David F. Walker: Yeah there’s some—I tried to play with some of that with POWER MAN AND IRON FIST. [There have been] a couple of interviews over the years with different creators, including, I seem to recall reading something about Archie Goodwin and what his influences were with creating Luke Cage and to me, what’s interesting is that I’m a huge Blaxploitation fan. Honestly, you’re not gonna find anyone who’s a bigger Blaxploitation fan than me; I’ve written a book about it and I made a documentary about it and I’ve given college lectures on it. I know more about that than I know about comics, actually and so the interesting [thing] to me is that Luke Cage is actually more a product of the writing of Chester Himes whose work predates Blaxploitation by 10-20 years and I’ve read enough Chester Himes that when I’m going back and re-reading the early issues of [LUKE CAGE, HERO FOR HIRE] from the ‘70s, [I say], “Oh yeah, this is total Chester Himes more than anything out of Blaxploitation” because Chester Himes created this very stylized and surreal world that almost looked like the real world, but it wasn’t like the real world and so you go back to one of the driving ideologies behind Marvel is, “The world right outside your window,” but it really isn’t the world right outside your window, right? That’s what Chester Himes did in his writing and to me, it’s so clear and it’s so obvious and in Chester Himes books, “Blind Man with a Pistol” and “A Rage in Harlem” and “For Love of Imabelle” and books like that—and his “Harlem Detective” series—they’re this weird mix of hardboiled noir thrillers and just also a dash of the surreal and comedy. That’s really what I wanted to go for with LUKE CAGE and sure, there’s some Blaxploitation elements in it.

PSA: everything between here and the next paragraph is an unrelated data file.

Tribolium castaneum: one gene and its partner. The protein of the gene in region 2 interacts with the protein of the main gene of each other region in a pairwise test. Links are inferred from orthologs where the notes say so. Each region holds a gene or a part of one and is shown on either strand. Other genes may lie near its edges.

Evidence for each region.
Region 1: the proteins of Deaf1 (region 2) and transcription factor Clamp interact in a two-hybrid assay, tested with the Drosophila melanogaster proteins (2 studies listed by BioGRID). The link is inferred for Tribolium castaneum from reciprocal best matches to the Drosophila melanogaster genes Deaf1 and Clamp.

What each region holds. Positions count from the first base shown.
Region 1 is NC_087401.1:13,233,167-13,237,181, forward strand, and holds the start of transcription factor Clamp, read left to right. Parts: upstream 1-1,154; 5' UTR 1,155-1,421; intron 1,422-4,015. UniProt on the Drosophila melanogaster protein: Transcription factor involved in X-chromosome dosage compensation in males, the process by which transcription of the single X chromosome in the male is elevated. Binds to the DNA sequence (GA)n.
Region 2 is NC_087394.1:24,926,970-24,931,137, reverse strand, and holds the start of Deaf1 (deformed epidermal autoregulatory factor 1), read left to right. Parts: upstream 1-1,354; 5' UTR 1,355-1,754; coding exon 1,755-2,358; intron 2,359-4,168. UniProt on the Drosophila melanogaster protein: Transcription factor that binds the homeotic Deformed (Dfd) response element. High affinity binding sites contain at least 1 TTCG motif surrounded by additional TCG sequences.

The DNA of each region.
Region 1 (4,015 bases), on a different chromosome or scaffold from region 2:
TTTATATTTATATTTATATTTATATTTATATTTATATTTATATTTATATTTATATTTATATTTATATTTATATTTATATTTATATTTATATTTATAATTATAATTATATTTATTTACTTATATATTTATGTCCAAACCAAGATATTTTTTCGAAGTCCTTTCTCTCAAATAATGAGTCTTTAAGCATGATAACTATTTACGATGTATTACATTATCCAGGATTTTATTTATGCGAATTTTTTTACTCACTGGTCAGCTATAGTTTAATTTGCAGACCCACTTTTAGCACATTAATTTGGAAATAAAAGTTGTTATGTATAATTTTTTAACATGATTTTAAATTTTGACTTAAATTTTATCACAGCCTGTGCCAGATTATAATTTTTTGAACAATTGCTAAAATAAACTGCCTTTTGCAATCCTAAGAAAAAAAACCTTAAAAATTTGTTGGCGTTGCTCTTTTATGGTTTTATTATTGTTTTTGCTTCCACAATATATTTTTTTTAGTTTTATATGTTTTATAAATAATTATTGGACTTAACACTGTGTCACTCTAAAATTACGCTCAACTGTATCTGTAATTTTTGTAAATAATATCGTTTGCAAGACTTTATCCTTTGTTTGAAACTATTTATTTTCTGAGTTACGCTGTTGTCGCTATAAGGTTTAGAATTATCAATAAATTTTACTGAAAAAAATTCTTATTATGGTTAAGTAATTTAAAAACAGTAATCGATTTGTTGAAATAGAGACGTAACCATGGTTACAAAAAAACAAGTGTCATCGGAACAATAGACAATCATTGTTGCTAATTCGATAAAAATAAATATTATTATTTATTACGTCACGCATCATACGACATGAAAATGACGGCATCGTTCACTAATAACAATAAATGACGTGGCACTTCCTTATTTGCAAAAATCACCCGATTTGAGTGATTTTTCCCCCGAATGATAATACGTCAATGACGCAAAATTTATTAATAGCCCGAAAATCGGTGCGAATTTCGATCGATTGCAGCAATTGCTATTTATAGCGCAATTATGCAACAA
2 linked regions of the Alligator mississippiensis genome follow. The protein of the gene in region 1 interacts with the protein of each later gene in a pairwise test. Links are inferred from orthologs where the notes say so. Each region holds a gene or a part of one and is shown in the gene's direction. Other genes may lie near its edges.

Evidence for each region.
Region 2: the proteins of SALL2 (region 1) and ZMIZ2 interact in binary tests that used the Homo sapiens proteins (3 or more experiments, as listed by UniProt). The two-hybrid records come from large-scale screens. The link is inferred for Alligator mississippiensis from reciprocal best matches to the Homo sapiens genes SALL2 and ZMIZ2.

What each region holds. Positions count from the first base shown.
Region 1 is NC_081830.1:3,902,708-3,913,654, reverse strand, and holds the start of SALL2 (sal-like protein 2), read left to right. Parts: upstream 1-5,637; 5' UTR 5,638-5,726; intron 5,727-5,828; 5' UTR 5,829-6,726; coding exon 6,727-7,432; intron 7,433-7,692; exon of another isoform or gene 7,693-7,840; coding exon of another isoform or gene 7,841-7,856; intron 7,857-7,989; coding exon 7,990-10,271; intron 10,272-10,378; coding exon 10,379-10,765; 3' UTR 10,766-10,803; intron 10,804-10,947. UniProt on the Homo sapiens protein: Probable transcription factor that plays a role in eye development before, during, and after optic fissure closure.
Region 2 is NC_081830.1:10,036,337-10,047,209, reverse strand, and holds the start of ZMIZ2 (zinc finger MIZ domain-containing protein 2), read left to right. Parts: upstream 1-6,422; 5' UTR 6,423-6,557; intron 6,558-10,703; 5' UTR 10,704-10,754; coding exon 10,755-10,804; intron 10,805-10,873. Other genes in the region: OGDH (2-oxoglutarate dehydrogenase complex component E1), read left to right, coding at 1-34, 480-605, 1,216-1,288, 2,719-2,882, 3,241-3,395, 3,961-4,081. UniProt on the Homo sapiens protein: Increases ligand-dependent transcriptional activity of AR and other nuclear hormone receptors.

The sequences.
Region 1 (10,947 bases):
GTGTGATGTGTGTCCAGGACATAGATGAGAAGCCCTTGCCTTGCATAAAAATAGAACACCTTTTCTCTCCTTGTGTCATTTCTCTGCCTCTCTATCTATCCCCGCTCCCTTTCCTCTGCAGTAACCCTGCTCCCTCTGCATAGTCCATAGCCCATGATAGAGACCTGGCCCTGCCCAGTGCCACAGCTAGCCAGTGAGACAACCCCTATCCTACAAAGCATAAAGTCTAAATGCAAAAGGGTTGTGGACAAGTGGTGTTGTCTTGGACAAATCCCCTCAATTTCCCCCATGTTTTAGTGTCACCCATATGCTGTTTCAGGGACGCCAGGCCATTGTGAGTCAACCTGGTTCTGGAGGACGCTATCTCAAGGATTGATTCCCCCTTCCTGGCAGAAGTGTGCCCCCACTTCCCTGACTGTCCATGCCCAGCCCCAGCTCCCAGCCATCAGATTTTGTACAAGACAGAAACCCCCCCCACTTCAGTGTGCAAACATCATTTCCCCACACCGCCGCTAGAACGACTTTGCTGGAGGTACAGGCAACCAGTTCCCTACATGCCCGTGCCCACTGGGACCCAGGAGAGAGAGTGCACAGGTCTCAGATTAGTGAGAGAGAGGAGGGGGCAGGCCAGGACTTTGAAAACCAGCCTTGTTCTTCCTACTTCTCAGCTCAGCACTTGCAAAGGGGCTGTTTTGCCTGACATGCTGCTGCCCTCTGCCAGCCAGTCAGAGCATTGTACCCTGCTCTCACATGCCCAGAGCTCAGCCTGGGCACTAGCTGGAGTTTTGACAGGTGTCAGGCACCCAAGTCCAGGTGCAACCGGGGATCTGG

Marvel.com: You’ve gone on record as saying the Netflix series was one of your influences for this comic. What elements of this version of Luke’s story, in terms of the show, really caught your attention?